Why your competitor is having better pagespeed than you

Summary: No shop is the same, even if they're running on the same platform. That's because no user let alone audience is the same. That's why it is difficult to compare pagespeed between two shops.

  • by Erwin Hofman
  • Published
  • Reading time ± 3 minutes
  • Core Web Vitals
Why your competitor is having better pagespeed than you

You’ve checked your own Core Web Vitals data, your competitors data and ended up drawing the conclusion you’re lacking behind. Heck, even your foreignly relaunched webshop could be having different Core Web Vitals data. Despite running on the same boilerplate.

Lacking behind on performance

Someone that noticed they were lacking behind from performance perspective, is Wordress. That was the conclusion of Wordpress contributors, with the same outcome: time for more focus on performance.

Wordpress knew by checking public data from the Technology Report, where Core Web Vitals data meets HTTP Archive data.

Focus on Core Web Vitals

There are some challenges though when comparing one webshop (or website) with the other.

Let’s start with an important disclaimer: be sure to not only look at the Lighthouse score of you and your competitor. Core Web Vitals might be the better KPI here for non-technical stakeholders.

Why your pagespeed comparison might not be fair

But even then, differences in Core Web Vitals data might get you spooked. For example because your competitor is passing all metrics, while your shop is only passing the FID metric.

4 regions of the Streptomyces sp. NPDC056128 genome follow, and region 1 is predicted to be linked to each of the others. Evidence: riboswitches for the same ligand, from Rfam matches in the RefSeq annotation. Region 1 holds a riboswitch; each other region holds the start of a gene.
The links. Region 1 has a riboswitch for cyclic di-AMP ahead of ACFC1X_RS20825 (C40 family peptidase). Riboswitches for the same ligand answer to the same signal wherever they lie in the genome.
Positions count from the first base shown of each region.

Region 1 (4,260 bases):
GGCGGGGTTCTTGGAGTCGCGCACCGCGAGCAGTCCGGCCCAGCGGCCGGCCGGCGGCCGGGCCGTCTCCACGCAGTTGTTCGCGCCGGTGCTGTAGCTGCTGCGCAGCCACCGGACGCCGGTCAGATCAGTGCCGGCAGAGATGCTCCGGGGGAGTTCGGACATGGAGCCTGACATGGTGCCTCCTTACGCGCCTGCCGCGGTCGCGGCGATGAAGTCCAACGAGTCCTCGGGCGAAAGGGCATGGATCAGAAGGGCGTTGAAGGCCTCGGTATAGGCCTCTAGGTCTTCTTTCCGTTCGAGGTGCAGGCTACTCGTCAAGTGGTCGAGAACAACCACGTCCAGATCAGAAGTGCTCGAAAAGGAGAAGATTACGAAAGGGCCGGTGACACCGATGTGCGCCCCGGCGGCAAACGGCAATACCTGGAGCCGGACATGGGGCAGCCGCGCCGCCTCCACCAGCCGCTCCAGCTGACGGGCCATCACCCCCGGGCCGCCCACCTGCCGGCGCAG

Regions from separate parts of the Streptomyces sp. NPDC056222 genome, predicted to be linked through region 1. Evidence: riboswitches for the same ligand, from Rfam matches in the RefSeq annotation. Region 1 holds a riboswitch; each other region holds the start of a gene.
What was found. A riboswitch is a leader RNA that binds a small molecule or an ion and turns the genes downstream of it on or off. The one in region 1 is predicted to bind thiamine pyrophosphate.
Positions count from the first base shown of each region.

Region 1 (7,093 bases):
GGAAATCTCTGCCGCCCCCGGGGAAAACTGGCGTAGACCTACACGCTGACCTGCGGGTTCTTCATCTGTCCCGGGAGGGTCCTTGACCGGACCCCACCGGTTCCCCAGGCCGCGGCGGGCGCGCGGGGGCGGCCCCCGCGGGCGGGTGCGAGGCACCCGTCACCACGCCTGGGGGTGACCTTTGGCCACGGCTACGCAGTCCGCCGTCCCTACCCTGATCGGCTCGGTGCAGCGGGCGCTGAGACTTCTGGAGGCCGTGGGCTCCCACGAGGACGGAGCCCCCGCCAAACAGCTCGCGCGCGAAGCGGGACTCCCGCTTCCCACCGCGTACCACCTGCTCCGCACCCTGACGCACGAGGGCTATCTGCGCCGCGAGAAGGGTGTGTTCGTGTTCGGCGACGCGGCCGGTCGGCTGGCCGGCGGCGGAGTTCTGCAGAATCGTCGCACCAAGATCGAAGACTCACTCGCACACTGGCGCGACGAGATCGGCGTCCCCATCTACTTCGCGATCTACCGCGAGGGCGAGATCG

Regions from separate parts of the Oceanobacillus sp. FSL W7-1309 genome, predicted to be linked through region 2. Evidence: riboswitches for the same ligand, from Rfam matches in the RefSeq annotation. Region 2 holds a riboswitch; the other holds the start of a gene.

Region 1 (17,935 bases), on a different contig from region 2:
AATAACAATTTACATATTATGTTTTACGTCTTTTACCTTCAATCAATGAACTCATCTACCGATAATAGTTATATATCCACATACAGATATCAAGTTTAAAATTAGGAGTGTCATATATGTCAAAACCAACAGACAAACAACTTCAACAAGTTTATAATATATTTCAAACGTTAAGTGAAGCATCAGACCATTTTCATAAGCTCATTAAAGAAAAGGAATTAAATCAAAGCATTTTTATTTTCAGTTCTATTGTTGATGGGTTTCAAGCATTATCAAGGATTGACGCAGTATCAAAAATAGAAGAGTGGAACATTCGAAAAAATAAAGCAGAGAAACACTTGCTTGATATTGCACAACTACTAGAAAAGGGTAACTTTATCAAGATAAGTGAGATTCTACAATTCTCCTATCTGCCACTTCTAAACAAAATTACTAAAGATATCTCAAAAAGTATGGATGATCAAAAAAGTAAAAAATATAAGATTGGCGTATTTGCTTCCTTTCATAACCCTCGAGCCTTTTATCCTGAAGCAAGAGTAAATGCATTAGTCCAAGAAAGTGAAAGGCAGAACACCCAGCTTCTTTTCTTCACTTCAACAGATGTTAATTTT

If so, then the following is likely to impact your Core Web Vitals outcomes:

  • you are doing fully client side rendering instead of server side rendering, causing a browser to detect resources later in time;
  • your audience is located in countries with slower internet;
  • your shops does A/B testing using a client side solution;
  • your products are cheaper, attracting more visitors with low-end devices;
  • or, your product pages are getting more unique pageviews then successive pageviews.

You could wonder why all of these could individually be impacting your Core Web Vitals data. Imagine a non-lazyloaded hero image of product detail image. It’s likely it will become the LCP. And an LCP experience could easily be 3 seconds during a unique pageview and with a low-end device. Or within any other combination from the above list.

A successive pageview or a situation with optimal connectivity and device conditions could result in a 2 second LCP experience.

Core Web Vitals differences explained using numbers

Let’s use some numbers to compare situations. For the sake of simplicity, let’s pretend these experiences in seconds are 75th percentile mobile experiences. Afterall, the 75th percentile is the one that Google uses as well.

The result under poor condition

Then, if 80% of your audience consists of users within a combination of the above situations, than that means 80 times 3 second and 20 times 2 seconds LCP experience. End result:

  • 80 * 3 = 240
  • 20 * 2 = 20

That makes 260 / 100 = a 2.6 second LCP. That’s just above the 2.5 second threshold, meaning this webpage would not pass Core Web Vitals.

The result under optimal conditions

Let’s say your competitor is using a server side rendering strategy, with no A/B testing and having an mainly having an audience in more wealthy countries. And maybe having more successive pageviews. Then there result could be:

  • 20 * 3 = 60
  • 80 * 2 = 160

That makes 220 / 100 = 2.2 second LCP. Being well below 2.5 seconds, this page would then pass the Core Web Vitals assessment if other metrics would be green as well.


So, don’t feel victimized by Google’s Core Web Vitals ranking update. When your shop is ending up in the first group (poor conditions), then that apparently is what your audience exists of. And those are the ones you would want to optimize for.

Instead, see it as an omen to start optimizing. Preferably yesterday instead of tomorrow, as it has already been impacting your revenue the last months, or maybe even years. But be sure to do it for your users’ happiness, conversion and retention.

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